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©1997 POL.it Vol.3 Issue 1 Gennaio 1997
AGGRESSION AND ATTACHMENT
Juan Carlos Garelli,
University of Buenos Aires
Department of Early Development
According to the Theory of Attachment, psychopathology is regarded as due to a person having suffered or still be suffering the consequences of disturbed patterns of attachment, leading the person to have followed a deviant pathway of development. Infancy, childhood and adolescence are seen as sensitive periods during which attachment behaviour develops -normally or deviously- according to the experience the individual has with his attachment figures.
As regards the development of anti-social, aggressive behaviour, it has been found that psychopathy generally, and felony, in particular, are deeply rooted in early histories of deserting, threatening, violent parents. Furthermore, confirmed psychopaths, such as criminals, murderers and other systematic social offenders; delinquents, in a word, usually report histories of early adverse parental attitudes and disrupted relationships, particularly mother threats of desertion as a means of discipline.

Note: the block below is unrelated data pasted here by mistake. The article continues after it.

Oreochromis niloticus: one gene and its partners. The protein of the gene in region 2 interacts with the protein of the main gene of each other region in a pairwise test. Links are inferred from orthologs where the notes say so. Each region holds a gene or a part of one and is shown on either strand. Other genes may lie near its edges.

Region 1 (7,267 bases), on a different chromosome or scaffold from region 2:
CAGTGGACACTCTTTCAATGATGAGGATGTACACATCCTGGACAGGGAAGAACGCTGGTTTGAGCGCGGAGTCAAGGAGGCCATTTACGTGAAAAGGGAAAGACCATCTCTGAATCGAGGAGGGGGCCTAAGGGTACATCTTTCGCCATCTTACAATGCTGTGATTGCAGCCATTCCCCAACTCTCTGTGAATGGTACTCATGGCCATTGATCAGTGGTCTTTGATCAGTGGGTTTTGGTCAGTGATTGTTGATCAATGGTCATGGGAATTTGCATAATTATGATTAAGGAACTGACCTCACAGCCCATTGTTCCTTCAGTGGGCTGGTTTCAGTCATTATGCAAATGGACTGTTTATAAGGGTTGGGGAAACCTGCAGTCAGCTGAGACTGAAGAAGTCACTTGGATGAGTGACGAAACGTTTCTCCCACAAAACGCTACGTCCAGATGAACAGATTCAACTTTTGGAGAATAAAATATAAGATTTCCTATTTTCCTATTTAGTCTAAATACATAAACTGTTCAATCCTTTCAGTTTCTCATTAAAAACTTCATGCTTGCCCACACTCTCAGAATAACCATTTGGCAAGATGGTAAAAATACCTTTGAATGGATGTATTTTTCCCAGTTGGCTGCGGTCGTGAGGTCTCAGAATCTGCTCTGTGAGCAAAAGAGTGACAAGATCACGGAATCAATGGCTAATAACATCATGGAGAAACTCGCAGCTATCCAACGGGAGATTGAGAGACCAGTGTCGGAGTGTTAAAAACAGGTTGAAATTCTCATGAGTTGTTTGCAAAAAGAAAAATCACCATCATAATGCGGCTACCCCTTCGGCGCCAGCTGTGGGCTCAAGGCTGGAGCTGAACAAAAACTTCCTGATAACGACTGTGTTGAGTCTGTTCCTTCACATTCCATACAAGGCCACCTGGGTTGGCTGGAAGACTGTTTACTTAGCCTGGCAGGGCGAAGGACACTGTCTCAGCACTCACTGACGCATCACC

Moreover, a vicious spiral seems to arise from the mixed feelings of anxiety and anger aroused by threats of this kind. For, while on the one hand a child is made furiously angry by a parent's threat to desert, on the other. he dare not express that anger in case it makes the parent actually do so. This is the main reason why in these cases anger at a parent usually turns repressed and is then redirected to other targets: spouses, siblings, children, friends, profession, institutions, armies, or even more vulnerable targets: feeble schoolmates, feeble couples, feeble friends, parents, relatives, institutions, nations, and so on.
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